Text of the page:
After a minute of added time the Méxicans fell to the sucker-punch as the Netherlands’ one influential player this afternoon Bayern München’s Arjen Robben induced México’s captain Rafa Márquez Álvarez into a rash attempt to steal possession in his own area, tripping Robben. It was a penalty. Huntelaar who had replaced a below par Robin van Persie kept his nerve and scored to Ochoa’s right. It proved to late to change the tactics back again.

México’s tactic of wasting time by belting the ball into touch started early – far too early and in the end it cost them dear. Their own negativity robbed them of the chance of matching Colombia’s achievement of making history by reaching the quarter-finals for the first time.

Errors of Judgment

México had the best of the match, creating the better chances. With just over a quarter of an hour played an incisive move on the right flank led to Oribe Peralta laying it off for Héctor Herrera López, but Herrera shot just wide of Jasper Cillessen’s left-hand post. Shortly afterwards Portuguese referee Pedro Proença and his assistant proved the need for the use of technology in football wherever necessary.

Defender Ron Vlaar kicked the ball and Herrera’s head. It should have been a penalty. It was absurd that it was not given and that would have provided México with an opportunity to take the lead. Vlaar wasn’t even penalised let disciplined as such a challenge deserved. Robben was later denied a penalty that should have been given too. Héctor Moreno Herrera plainly tripped Robben after Márquez had an unsuccessful attempt – he missed the winger. The case for technology is becoming overwhelming.

And Robben tripped over a prone defender’s heel in the second half too, but the biggest error was Herrera’s courting pressure with 15 minutes remaining only for his team to buckle at the last minute using a tactic that had been used often and found wanting often too. The Dutch were far from their best and an upset was on the cards, especially after Villarreal’s Giovanni dos Santos individual effort a long-range half-volley from at least 25 yards out to the Ajax keeper’s left.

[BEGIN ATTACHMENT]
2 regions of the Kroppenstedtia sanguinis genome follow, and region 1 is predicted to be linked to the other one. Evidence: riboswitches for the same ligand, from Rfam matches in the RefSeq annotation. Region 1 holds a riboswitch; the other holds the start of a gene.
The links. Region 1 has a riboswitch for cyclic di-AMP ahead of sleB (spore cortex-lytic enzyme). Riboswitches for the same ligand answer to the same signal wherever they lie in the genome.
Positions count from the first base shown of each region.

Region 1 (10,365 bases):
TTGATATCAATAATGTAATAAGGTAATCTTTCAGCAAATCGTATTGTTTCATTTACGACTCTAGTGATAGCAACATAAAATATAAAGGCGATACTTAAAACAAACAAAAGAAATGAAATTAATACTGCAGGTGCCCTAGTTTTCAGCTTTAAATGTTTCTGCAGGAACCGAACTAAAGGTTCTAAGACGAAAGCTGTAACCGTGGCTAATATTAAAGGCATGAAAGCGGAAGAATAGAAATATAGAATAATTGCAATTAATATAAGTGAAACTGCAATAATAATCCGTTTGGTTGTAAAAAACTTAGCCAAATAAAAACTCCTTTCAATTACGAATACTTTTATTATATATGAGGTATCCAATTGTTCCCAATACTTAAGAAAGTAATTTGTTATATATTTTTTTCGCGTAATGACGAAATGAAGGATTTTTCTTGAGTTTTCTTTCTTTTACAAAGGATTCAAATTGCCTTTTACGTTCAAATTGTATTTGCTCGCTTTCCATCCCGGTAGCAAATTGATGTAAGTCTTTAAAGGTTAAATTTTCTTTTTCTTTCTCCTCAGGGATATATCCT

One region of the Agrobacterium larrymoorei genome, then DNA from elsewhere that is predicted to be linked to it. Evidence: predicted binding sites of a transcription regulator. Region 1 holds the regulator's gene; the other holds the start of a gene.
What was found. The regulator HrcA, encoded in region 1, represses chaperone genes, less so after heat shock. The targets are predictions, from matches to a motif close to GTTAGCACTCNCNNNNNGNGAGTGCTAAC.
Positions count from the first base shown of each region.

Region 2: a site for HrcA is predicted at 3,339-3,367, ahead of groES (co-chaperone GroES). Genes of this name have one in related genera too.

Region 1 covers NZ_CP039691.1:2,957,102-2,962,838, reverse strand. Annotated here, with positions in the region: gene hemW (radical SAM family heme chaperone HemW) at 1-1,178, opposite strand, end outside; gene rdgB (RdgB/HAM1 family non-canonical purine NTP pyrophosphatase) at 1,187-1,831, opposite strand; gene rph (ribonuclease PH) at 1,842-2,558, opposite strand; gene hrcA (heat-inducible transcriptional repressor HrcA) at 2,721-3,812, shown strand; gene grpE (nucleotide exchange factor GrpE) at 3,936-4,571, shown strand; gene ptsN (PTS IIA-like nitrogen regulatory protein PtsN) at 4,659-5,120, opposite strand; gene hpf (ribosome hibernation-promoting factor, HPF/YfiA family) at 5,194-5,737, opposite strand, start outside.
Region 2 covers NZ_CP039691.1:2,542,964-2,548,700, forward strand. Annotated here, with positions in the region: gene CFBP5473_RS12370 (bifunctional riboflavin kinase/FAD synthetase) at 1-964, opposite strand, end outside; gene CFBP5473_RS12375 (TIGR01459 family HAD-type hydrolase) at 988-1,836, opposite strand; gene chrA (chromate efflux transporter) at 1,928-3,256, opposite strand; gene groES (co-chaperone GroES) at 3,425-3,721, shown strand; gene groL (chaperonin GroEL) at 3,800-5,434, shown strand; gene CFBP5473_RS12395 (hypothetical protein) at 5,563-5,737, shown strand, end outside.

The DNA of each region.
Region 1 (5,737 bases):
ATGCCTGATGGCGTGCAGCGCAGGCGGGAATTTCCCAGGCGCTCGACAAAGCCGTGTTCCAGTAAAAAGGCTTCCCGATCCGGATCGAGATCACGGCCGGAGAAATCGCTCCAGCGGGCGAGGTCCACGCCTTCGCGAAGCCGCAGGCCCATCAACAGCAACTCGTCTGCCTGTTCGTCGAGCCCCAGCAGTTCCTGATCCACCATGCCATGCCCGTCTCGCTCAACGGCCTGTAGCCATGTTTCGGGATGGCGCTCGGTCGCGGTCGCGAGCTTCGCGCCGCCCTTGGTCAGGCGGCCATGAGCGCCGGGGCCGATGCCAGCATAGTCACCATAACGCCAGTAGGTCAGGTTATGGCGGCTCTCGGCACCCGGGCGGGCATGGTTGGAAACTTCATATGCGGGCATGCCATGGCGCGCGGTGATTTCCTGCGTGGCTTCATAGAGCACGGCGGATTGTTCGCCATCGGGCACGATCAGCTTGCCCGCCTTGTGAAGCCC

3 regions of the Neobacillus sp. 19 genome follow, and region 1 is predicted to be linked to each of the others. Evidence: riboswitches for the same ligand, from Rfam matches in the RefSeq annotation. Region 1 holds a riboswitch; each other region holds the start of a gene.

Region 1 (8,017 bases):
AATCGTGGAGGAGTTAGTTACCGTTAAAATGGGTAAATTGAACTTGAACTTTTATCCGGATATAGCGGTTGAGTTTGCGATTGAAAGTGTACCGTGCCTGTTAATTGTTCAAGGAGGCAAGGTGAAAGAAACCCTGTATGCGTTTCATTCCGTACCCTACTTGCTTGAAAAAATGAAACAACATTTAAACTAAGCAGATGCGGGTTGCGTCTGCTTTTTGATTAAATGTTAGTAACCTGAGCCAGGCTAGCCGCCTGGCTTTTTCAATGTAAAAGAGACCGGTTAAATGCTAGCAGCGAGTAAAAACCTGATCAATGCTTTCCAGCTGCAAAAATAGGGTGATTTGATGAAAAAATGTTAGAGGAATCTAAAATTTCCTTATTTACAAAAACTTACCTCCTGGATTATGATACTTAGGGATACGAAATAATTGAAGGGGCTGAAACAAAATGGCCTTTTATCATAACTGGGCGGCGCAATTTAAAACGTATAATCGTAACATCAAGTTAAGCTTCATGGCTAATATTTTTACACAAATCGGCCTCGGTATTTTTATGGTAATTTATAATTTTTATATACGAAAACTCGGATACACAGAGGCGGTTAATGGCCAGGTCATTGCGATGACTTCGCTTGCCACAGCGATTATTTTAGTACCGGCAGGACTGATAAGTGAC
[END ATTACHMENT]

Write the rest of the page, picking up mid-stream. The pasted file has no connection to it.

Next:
The Formidable Last Barrier

Ochao’s form has been sensational. Prior to this match he had only conceded once in the tournament. He was the goal-keeper of the first round of matches. His performance against Brasil was exceptional. A free agent after declining to extend his stay at Ajaccio, he’ll surely have attracted the admiration of far bigger clubs then and added to it tonight.

Once again he was immense. Less than ten minutes into the second half a corner was needlessly conceded by Diego Reyes Rosales. Stefan de Vrij and volleyed from point blank range. Somehow Ochoa pushed it onto his left-hand post – an incredible save, but he needn’t have bothered as de Vrij was offside. Over twenty minutes later he repeated it. Huntelaar was denied that time. Again he was offside. Ochoa’s heroics won’t be seen again and that’s a pity – he’s been sensational. Herrera’s done an incredible job considering how short a time he’s been in the job, but the Netherlands are through to face either Costa Rica or Greece in the quarter-final.